Lung Cancer Basics

What is lung cancer? Lung cancer is cancer that begins in your lungs. Cancer that started somewhere else, then spread to your lungs, is called metastatic cancer (from the original site) and not lung cancer.

What are the types of lung cancer? There are 2 main types of lung cancer: (1) non-small cell and (2) small cell. Non-small cell lung cancer is sometimes subcategorized further (squamous cell, adenocarcinoma, large cell, or a combination), based upon the pathologists microscopic interpretation. These two types account for over 95% of lung cancers.

How common is lung cancer? Lung cancer remains the leading cause of cancer death in the US for both men and women. (Over 20 years ago, lung cancer deaths surpassed breast cancer deaths in women in the US). Lung cancer currently accounts for about 26% of all female cancer deaths and about 31% of cancer deaths in men. In fact, in the US, lung cancer deaths outnumber the deaths from the four next most common cancers combined (colon, breast, pancreas and prostate). For 2009, it is estimated that there will be 219,440 new lung cancers diagnosed in the US (116,090 among men and 103,350 among women). Lung cancer is usually seen in those over the age of 60 and is rare under 45.

What causes lung cancer? Cigarette smoking is the leading cause of lung cancer- the more you smoke and the younger you start, the higher the risk. Secondhand smoke (breathing in smoke of others) also increases your risk of lung cancer. According to the American Cancer Society, 3,000 die each year in the US from lung cancer related to only secondhand smoke. Lung cancer can also occur (although very rarely) in never smokers (without secondhand exposure).

Other causes of lung cancer include: radon, asbestos, arsenic, beryllium, nickel, silica, mustard gas, radiation, and chloromethyl ethers. There is a higher lung cancer incidence in those with a close blood relative with lung cancer.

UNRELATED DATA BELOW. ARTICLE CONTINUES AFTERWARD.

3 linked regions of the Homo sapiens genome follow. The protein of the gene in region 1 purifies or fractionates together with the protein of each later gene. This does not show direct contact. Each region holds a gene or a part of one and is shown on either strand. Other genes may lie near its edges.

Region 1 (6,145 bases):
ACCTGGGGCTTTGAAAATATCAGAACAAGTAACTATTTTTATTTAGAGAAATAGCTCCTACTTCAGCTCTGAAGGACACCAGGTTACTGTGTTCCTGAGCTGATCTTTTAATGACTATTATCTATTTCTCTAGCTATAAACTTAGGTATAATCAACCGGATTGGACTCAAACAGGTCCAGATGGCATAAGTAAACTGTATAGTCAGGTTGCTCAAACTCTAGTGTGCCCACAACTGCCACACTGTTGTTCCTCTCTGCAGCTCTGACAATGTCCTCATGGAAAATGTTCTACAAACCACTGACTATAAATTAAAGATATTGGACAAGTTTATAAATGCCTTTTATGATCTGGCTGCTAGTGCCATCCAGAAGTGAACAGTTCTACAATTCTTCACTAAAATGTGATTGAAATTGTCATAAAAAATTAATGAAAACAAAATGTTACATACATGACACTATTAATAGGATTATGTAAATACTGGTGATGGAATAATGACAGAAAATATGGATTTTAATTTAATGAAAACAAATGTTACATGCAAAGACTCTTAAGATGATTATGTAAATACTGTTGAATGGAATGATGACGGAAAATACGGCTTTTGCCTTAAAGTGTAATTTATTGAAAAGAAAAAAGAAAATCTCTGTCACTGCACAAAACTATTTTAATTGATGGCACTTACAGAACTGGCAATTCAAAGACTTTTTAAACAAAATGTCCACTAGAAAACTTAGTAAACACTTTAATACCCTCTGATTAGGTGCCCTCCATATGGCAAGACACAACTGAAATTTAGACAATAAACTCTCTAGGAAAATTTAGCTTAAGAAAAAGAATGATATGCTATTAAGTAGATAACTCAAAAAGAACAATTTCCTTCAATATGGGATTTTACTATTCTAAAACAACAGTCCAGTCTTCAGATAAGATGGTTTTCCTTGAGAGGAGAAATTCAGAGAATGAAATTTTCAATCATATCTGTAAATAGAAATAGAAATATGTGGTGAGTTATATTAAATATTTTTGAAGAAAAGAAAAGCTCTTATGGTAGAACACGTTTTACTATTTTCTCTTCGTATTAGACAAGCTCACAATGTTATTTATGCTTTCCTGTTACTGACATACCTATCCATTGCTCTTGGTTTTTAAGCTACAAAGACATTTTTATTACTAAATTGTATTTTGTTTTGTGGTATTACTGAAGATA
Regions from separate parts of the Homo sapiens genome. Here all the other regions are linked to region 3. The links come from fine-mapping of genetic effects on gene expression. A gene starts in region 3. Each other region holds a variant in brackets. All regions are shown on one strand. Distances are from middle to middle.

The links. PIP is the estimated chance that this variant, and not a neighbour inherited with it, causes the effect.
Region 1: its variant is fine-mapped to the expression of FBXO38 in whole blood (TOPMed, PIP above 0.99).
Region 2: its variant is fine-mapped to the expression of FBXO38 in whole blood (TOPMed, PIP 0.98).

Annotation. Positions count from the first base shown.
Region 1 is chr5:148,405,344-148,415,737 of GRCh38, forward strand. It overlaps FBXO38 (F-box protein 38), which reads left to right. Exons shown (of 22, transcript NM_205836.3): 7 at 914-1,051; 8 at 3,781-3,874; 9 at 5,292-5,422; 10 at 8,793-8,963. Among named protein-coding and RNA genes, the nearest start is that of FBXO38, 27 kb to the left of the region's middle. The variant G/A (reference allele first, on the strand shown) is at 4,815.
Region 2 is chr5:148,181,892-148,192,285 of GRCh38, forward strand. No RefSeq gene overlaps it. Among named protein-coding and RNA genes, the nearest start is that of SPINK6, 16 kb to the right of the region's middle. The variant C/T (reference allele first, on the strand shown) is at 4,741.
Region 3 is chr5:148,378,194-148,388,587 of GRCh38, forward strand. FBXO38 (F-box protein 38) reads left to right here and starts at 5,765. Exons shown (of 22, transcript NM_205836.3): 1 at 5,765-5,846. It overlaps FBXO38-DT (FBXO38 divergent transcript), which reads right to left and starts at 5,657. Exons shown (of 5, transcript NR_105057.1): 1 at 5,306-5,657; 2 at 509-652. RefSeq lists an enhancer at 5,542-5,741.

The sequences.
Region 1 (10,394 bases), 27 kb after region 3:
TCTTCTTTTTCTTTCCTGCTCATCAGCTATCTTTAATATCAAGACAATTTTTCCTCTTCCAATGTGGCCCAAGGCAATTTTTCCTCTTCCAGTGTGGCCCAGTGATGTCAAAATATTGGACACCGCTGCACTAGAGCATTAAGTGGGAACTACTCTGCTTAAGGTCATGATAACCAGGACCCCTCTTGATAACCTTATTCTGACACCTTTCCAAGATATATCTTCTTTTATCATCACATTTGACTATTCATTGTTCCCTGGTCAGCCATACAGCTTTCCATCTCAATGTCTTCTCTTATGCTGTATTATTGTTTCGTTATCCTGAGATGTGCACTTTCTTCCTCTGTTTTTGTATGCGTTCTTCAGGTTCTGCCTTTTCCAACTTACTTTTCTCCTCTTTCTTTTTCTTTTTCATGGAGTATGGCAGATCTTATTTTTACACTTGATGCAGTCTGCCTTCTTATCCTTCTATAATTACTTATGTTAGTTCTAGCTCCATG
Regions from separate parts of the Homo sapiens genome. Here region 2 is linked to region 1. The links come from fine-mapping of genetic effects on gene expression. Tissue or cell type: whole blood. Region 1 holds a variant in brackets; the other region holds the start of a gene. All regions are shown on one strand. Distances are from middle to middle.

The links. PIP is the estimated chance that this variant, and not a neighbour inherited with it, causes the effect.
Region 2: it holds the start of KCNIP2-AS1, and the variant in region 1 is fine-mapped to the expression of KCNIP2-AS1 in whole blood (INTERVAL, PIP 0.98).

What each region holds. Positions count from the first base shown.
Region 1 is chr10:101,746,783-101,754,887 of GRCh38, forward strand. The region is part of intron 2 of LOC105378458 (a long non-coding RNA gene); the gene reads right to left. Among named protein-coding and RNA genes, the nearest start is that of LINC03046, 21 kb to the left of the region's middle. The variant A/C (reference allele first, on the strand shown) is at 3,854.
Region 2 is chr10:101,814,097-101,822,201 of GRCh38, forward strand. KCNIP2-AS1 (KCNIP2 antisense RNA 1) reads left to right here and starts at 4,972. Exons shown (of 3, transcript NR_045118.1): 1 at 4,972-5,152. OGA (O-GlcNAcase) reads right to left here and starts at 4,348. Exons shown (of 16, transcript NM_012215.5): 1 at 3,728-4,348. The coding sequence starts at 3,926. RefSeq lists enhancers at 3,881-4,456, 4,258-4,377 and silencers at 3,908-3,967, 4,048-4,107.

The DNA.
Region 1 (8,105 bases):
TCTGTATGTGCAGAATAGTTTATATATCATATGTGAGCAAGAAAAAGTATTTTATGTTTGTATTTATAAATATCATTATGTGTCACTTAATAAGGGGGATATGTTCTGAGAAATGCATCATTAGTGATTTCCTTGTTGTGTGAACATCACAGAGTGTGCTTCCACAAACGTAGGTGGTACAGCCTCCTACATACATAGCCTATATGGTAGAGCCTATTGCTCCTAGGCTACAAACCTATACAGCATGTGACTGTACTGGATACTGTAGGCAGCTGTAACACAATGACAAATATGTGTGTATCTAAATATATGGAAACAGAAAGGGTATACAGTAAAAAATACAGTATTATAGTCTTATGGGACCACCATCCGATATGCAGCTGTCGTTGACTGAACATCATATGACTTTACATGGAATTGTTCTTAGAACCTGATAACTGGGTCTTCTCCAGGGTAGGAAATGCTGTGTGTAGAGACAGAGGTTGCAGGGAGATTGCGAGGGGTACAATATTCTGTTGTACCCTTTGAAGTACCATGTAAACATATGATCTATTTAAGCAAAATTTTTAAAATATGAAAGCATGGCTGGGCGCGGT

What are the symptoms of lung cancer? The symptoms of lung cancer include:

  1. persistent cough
  2. coughing up blood
  3. shortness of breath
  4. unexplained weight loss
  5. loss of appetite
  6. chest pain
  7. undue fatigue

Other symptoms associated with lung cancer include:

  1. bone pain
  2. hoarseness
  3. facial swelling
  4. drooping eyelid
  5. weakness
  6. paralysis or unsteadiness of gait

These are important symptoms, so see your doctor if you experience any of these, especially if you smoke.

What happens if I have these symptoms? When you see your doctor, he or she will likely take a thorough history and physical examination. Afterwards, your doctor may run additional tests, including:

  1. chest x-ray (regular lung x-ray)
  2. sputum test (sample of the stuff you cough up from deep in your lungs)
  3. blood work
  4. CT scan (computerized x-ray)
  5. PET scan (computerized scan using an injection of special glucose to look for areas of potential cancer)

Depending upon the findings, your doctor may need to perform a biopsy- removing some tissue from the lung for examination by a pathologist under the microscope. This can be done by several different methods, including:

  • Fiberoptic bronchoscopy (thin, lighted flexible tube inserted through the nose or mouth)
  • Percutaneous biopsy (from the outside, directly through the skin)
  • VAT (video scope inserted through small incisions, under general anesthesia)
  • Open biopsy (larger incision, under general anesthesia)

If I have lung cancer? After your doctor discovers lung cancer, he or she will need to do “staging” tests, to find out the extent or spread of the cancer. Your doctor might send you to an oncologist (cancer doctor) or pulmonologist (lung doctor). Treatment of lung cancer depends upon the type and the extent. It also depends upon your age and overall health.

What can I do to prevent lung cancer? First and foremost, if you smoke, quit! It’s never too late to stop smoking. Avoid secondhand smoke exposure. Eating a diet rich in fruits and vegetables may help reduce your risk. If you live in an area with underground basements, have your house tested for radon. Avoid exposures to other known lung carcinogens.

References:

American Cancer Society
Alberg AJ, Ford JG, Samet JM; American College of Chest Physicians. Epidemiology of lung cancer: ACCP evidence-based clinical practice guidelines (2nd edition). Chest. 2007;132:29S-55S.
CancerCare
National Cancer Institute
American Lung Association